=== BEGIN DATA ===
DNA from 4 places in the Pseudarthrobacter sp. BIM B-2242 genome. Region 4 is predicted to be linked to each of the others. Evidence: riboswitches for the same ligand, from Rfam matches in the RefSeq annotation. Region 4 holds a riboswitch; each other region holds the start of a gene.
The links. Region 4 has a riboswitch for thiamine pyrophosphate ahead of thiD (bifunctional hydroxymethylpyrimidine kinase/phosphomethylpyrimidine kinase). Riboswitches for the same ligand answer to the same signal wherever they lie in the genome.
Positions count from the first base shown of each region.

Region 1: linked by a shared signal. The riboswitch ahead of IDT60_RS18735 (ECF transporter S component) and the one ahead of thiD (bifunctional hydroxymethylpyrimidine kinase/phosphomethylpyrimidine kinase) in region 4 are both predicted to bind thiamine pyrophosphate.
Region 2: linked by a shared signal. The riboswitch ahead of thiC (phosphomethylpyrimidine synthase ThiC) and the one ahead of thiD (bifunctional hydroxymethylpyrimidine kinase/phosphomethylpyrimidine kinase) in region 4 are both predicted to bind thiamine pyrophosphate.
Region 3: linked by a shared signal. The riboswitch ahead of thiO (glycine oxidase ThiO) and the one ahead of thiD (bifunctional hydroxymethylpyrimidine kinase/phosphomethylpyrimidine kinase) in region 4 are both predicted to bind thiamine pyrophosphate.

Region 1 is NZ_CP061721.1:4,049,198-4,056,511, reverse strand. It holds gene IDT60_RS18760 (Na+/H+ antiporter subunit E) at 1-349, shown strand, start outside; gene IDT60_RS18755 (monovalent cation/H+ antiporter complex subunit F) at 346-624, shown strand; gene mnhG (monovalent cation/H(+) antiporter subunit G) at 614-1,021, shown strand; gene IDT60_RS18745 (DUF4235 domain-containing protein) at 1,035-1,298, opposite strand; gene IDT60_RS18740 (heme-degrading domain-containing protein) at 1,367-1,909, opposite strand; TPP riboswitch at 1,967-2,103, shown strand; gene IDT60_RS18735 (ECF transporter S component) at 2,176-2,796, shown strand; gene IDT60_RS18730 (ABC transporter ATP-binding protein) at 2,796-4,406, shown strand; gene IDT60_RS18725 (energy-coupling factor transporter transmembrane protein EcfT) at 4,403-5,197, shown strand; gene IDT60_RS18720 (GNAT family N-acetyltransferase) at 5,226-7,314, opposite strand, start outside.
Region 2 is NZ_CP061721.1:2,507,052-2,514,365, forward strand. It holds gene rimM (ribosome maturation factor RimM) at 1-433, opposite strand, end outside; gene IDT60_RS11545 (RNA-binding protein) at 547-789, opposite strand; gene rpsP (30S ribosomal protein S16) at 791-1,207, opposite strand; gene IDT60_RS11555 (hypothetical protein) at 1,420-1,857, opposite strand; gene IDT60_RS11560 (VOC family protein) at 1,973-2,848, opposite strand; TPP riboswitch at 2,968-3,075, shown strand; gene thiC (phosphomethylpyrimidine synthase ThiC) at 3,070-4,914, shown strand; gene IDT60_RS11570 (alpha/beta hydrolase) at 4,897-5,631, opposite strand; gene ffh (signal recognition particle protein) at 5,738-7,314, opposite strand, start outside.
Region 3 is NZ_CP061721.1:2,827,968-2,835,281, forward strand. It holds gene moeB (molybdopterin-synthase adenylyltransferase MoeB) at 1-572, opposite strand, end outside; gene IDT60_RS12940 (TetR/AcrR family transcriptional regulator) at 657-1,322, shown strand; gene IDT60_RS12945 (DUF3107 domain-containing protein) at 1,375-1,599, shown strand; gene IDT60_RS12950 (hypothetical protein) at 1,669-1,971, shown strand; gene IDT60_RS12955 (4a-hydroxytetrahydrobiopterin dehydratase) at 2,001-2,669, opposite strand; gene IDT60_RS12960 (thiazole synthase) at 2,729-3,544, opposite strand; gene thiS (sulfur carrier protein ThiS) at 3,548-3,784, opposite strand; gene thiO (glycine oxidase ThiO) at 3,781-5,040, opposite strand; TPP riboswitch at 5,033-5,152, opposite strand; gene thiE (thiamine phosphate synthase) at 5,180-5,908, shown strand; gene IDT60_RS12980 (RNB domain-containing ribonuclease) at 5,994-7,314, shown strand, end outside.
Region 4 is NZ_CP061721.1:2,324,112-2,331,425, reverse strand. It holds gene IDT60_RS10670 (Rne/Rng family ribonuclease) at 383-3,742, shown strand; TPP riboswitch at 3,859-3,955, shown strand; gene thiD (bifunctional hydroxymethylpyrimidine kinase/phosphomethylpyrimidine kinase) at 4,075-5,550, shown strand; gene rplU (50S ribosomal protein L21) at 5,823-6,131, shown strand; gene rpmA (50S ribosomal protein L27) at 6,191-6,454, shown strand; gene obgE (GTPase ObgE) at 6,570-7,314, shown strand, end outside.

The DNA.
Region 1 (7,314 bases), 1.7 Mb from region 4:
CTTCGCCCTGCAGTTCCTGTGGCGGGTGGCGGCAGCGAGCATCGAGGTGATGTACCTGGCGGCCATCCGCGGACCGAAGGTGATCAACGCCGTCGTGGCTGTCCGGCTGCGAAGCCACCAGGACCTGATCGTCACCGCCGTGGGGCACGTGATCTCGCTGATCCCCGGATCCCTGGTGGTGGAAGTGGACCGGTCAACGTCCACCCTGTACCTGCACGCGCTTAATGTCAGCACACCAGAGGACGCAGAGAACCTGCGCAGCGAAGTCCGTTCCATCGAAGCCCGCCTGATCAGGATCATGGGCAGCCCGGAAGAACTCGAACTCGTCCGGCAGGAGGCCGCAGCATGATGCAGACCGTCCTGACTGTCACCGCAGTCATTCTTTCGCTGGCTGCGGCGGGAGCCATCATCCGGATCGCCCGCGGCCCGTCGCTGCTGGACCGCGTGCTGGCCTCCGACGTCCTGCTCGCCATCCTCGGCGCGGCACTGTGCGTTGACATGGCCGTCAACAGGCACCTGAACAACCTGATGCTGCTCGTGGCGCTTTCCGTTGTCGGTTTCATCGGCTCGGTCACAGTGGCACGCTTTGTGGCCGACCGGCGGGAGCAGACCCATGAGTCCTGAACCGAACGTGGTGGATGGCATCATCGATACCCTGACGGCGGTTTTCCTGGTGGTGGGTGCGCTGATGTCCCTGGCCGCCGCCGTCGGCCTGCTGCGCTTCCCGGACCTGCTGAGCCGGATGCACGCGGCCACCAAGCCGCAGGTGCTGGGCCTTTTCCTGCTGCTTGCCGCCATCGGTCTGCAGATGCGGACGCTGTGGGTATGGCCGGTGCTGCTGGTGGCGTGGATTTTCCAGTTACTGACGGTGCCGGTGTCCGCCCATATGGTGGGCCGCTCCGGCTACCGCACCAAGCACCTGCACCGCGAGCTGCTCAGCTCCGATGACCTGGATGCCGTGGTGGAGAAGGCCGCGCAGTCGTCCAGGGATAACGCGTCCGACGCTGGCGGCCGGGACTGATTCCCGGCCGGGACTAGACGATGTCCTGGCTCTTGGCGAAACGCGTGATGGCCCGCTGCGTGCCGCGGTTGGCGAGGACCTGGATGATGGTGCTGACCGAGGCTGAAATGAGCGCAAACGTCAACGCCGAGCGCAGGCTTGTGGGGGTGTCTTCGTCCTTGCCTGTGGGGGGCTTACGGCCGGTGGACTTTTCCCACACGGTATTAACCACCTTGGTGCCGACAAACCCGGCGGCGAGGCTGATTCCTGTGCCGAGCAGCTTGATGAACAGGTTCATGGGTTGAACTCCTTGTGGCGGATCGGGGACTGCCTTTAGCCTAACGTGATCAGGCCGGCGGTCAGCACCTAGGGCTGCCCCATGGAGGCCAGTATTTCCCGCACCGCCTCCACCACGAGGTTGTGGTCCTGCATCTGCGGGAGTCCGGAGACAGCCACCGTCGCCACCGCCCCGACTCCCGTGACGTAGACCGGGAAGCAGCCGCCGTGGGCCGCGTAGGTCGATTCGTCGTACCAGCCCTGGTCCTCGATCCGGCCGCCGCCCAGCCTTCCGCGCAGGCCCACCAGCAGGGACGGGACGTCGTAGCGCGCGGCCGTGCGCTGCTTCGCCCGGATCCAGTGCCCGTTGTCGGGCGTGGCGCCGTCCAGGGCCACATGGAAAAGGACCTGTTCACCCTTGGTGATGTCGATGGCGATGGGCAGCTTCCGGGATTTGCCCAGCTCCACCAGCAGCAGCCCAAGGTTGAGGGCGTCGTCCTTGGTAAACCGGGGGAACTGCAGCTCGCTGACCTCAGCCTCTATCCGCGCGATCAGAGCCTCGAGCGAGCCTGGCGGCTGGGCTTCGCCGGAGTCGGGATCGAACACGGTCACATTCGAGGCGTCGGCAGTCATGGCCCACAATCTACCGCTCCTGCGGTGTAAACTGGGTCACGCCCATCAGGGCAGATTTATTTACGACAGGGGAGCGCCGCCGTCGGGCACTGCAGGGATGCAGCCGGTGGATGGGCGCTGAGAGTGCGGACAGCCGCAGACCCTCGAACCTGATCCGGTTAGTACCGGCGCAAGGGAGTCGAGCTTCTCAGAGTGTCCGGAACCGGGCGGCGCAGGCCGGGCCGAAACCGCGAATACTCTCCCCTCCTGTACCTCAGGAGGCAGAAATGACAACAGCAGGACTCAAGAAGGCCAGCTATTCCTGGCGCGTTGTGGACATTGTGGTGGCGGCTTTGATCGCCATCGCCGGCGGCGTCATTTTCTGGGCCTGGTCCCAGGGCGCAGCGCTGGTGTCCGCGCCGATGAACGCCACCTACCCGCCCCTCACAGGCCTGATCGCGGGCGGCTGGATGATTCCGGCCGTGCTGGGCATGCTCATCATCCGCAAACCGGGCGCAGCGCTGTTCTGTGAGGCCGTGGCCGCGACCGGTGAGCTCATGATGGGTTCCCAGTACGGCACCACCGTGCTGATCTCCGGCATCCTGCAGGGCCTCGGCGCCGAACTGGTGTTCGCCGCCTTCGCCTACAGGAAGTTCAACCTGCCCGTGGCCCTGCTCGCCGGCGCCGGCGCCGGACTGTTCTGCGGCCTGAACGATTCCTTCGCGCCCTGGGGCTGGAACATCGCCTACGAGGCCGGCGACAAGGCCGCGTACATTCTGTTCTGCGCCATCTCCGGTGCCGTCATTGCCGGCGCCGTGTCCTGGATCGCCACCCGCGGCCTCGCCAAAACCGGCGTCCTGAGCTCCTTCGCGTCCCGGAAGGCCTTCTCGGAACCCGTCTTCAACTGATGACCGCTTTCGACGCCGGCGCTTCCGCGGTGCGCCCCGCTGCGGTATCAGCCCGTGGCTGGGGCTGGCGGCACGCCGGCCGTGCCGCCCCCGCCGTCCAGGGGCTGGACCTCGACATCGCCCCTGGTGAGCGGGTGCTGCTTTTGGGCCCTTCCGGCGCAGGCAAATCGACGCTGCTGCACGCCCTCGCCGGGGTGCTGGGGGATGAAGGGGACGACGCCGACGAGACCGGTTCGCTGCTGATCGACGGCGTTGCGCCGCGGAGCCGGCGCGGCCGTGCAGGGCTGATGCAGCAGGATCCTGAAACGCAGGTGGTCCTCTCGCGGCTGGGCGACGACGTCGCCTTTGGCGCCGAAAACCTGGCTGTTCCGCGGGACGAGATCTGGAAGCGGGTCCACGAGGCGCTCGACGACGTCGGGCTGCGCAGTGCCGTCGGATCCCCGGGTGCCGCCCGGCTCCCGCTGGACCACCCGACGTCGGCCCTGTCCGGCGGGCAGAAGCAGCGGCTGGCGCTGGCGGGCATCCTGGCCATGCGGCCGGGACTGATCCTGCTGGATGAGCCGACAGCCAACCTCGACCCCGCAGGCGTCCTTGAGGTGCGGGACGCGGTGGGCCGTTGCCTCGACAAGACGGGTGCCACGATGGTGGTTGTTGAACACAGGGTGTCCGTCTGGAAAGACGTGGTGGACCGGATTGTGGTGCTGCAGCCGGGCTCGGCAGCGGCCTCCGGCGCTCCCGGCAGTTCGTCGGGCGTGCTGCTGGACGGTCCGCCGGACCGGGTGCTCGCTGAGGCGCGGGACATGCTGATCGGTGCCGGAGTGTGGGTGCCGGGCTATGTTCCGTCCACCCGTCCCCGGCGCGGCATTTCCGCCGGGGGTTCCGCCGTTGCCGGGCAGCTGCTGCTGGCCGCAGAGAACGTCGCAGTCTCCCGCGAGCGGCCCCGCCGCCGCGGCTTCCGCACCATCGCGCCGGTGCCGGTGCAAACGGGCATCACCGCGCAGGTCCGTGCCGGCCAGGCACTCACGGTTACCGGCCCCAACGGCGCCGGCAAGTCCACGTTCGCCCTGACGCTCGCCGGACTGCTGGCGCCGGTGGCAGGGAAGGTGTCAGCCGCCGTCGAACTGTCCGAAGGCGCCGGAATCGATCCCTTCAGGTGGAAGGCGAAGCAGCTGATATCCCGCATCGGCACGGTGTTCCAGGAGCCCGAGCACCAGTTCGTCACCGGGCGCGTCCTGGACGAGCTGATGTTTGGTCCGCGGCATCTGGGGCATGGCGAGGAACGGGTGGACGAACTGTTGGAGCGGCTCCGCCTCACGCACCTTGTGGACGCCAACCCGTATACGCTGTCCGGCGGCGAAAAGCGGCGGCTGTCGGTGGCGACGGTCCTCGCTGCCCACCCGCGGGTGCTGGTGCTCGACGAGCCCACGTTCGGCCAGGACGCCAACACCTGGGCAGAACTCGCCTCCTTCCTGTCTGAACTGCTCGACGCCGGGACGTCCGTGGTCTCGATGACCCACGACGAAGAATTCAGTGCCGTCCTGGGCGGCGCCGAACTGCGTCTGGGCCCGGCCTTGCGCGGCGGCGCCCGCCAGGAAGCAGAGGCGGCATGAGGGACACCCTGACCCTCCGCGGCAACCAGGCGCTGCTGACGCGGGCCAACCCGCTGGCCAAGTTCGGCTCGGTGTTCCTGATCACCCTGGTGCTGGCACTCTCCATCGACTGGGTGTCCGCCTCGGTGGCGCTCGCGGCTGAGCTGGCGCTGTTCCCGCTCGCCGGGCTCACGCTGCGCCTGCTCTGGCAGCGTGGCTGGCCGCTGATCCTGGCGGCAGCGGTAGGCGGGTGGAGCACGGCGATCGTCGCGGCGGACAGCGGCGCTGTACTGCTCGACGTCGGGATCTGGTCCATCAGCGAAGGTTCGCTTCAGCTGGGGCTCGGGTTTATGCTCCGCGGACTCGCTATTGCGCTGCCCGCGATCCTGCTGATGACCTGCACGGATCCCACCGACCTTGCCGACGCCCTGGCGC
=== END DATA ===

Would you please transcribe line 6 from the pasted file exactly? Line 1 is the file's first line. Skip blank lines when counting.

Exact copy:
Region 3: linked by a shared signal. The riboswitch ahead of thiO (glycine oxidase ThiO) and the one ahead of thiD (bifunctional hydroxymethylpyrimidine kinase/phosphomethylpyrimidine kinase) in region 4 are both predicted to bind thiamine pyrophosphate.